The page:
129 We have explored a more particular journey in European culture, the changes in cooperative culture which appeared at the dawn of the early modern era, within religious practice, the organisation of labour in workshops, and in the emergence of civility among professional diplomats and in the conduct of everyday life.

Our social arrangements for cooperation need a reformation. Modern capitalism has unbalanced competition and cooperation, and so made cooperation itself less open, less dialogic.

179 Two forces are weakening cooperation: structural inequality and new forms of labour. These social forces have psychological consequences.
A distinctive character type is emerging in modern society, the person who can't manage demanding, complex forms of social engagement, and so withdraws. He or she loses the desire to cooperate with others. This person becomes an „uncooperative self“.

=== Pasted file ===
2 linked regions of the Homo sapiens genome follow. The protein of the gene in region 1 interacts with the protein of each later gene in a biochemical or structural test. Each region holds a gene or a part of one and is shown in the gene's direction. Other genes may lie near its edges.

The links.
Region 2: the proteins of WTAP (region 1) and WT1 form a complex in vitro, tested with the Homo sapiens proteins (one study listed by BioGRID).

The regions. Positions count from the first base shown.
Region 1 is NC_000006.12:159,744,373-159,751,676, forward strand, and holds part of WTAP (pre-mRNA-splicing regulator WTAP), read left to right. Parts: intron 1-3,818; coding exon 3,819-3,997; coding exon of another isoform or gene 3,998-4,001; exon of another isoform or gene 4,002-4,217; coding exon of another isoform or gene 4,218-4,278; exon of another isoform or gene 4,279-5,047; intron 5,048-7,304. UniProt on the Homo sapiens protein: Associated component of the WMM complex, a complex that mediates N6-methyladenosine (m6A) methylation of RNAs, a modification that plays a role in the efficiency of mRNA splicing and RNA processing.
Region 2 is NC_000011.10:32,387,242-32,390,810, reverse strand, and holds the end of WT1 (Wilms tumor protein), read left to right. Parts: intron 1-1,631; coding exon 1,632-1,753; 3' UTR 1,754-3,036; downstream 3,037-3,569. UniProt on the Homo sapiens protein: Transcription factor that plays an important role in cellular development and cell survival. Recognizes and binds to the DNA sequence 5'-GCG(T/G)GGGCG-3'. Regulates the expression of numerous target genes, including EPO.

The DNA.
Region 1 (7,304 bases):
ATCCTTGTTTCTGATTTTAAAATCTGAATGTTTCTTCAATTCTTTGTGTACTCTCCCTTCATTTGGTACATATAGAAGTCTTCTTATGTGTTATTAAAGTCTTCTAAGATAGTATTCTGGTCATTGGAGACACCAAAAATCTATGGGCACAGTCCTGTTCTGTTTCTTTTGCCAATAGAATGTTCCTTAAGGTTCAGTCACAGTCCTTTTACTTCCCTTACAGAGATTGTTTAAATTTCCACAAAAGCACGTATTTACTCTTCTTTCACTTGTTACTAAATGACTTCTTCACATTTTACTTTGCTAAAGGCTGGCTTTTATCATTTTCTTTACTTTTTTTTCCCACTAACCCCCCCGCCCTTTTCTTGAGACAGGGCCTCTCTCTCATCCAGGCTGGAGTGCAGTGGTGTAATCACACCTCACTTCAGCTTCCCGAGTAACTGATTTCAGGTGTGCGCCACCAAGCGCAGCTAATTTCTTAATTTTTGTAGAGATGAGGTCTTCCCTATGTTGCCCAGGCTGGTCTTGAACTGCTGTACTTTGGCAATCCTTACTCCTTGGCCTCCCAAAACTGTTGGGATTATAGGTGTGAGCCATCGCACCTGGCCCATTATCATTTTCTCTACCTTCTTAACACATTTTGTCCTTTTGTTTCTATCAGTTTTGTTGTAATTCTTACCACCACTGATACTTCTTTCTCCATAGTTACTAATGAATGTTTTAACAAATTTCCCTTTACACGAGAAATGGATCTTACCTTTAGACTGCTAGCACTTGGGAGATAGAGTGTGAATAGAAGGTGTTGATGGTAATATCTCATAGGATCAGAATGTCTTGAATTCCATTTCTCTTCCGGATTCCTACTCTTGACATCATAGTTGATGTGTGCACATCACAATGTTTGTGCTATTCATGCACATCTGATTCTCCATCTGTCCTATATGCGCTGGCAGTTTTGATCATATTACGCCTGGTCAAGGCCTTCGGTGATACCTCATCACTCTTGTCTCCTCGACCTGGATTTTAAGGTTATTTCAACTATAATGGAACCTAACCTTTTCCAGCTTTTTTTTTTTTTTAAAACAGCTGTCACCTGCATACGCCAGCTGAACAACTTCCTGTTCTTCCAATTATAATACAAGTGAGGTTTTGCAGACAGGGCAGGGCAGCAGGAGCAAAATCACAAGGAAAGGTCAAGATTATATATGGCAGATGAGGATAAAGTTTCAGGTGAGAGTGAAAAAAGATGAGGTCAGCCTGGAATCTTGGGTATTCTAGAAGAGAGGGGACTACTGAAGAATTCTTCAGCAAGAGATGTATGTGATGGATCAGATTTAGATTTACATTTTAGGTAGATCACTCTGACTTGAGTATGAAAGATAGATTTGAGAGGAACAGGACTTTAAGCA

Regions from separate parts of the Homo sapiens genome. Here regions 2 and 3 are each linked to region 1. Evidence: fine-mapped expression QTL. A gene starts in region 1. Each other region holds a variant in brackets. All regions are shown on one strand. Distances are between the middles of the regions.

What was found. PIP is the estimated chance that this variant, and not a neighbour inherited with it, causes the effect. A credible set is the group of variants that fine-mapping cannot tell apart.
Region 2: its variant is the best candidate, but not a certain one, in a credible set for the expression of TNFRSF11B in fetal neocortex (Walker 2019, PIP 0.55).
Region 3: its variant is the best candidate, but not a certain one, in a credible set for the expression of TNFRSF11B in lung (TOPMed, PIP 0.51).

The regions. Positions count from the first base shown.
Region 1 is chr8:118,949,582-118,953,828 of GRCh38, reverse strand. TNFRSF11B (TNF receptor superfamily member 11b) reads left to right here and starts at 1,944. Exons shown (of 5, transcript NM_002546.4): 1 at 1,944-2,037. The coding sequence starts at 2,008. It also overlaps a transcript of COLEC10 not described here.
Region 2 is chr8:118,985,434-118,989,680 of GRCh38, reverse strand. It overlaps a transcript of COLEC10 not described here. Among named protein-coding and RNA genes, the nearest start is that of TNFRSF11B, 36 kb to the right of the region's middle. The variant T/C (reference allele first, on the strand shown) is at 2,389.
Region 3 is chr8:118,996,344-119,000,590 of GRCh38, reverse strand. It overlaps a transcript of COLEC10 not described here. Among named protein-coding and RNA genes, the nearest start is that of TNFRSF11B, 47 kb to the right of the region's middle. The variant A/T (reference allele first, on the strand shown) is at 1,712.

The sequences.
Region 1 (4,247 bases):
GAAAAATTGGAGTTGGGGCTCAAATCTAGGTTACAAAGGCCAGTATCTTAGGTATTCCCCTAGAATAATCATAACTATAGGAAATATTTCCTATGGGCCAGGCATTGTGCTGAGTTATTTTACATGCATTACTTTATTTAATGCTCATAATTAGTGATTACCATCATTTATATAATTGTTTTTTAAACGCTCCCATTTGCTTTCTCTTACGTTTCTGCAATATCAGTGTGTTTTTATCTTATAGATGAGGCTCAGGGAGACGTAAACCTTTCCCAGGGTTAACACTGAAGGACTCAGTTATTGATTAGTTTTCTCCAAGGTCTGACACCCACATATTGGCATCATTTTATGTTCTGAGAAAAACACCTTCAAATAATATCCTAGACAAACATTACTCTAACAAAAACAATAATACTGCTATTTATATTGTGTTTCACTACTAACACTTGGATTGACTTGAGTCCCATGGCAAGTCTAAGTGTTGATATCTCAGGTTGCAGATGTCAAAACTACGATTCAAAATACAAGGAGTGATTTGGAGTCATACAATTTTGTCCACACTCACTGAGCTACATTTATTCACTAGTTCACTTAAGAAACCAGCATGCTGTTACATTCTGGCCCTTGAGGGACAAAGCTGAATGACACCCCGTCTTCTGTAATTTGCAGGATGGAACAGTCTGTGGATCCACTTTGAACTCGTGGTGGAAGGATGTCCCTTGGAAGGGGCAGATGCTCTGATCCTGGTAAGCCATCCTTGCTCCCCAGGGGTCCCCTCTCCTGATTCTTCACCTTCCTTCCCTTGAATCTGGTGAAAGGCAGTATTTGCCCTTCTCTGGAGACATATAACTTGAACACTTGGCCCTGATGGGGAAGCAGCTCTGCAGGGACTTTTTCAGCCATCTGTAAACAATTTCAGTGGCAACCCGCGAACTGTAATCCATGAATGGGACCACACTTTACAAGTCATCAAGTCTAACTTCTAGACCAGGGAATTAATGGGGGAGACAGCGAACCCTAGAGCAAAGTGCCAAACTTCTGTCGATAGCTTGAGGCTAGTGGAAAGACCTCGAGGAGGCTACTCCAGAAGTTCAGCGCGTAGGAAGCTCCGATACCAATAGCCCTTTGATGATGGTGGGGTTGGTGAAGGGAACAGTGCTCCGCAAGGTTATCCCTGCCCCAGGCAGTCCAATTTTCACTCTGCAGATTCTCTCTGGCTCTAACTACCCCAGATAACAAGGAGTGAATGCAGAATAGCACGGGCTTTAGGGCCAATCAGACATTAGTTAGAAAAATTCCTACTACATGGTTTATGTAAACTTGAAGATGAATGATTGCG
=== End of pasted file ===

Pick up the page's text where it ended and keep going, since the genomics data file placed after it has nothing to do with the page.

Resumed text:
221 Everyday diplomacy: Everyday diplomacy is one way people deal with people they don't understand, can't relate to all or are in conflict with. To meet these challenges, people in communities, at work or in the street proceed in ways analogous to making and repairing things in the workshop. They use minimal force; create social space through coded gestures; make sophisticated repairs which acknowledge trauma. Everyday diplomacy puts the dialogic conversation to work practically. One result is skilled conflict management.

274 Coda Montaigne’s Cat